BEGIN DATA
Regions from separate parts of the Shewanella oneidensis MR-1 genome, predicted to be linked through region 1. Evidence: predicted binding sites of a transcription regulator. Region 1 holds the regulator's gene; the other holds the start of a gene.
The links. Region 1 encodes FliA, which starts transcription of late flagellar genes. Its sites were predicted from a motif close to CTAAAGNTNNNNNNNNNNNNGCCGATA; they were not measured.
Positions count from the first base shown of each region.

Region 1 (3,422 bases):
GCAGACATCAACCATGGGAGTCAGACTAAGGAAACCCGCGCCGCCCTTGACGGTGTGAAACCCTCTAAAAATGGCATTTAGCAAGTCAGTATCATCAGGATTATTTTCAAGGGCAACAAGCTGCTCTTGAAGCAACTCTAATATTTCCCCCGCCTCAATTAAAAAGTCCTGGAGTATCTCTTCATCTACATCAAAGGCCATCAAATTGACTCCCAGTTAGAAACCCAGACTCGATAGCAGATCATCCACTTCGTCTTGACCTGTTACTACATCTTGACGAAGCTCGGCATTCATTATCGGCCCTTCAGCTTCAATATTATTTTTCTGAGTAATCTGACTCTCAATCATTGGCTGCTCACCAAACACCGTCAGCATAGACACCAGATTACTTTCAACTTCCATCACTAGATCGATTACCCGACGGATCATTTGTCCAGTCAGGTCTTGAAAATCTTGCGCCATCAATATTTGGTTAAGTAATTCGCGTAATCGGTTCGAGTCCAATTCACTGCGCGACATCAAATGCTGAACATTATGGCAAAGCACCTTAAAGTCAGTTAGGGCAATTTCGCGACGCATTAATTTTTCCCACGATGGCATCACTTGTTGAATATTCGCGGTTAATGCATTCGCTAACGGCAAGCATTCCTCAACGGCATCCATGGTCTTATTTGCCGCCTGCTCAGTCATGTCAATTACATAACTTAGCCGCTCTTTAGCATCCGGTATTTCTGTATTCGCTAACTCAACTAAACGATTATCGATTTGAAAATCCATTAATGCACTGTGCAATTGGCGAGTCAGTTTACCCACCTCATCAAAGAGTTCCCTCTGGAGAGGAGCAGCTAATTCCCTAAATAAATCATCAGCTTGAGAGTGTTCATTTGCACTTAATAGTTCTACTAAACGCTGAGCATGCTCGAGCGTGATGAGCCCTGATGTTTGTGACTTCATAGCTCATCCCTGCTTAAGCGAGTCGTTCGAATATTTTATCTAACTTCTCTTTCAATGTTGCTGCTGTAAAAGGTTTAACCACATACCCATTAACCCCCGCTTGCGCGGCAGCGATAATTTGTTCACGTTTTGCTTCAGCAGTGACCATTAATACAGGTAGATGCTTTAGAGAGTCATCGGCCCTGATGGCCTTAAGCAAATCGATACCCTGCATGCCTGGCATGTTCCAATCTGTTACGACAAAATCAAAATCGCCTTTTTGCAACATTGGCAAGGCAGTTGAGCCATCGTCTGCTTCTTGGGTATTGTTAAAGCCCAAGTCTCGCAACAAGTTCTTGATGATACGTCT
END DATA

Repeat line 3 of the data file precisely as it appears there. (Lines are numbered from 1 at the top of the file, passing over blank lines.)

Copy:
Positions count from the first base shown of each region.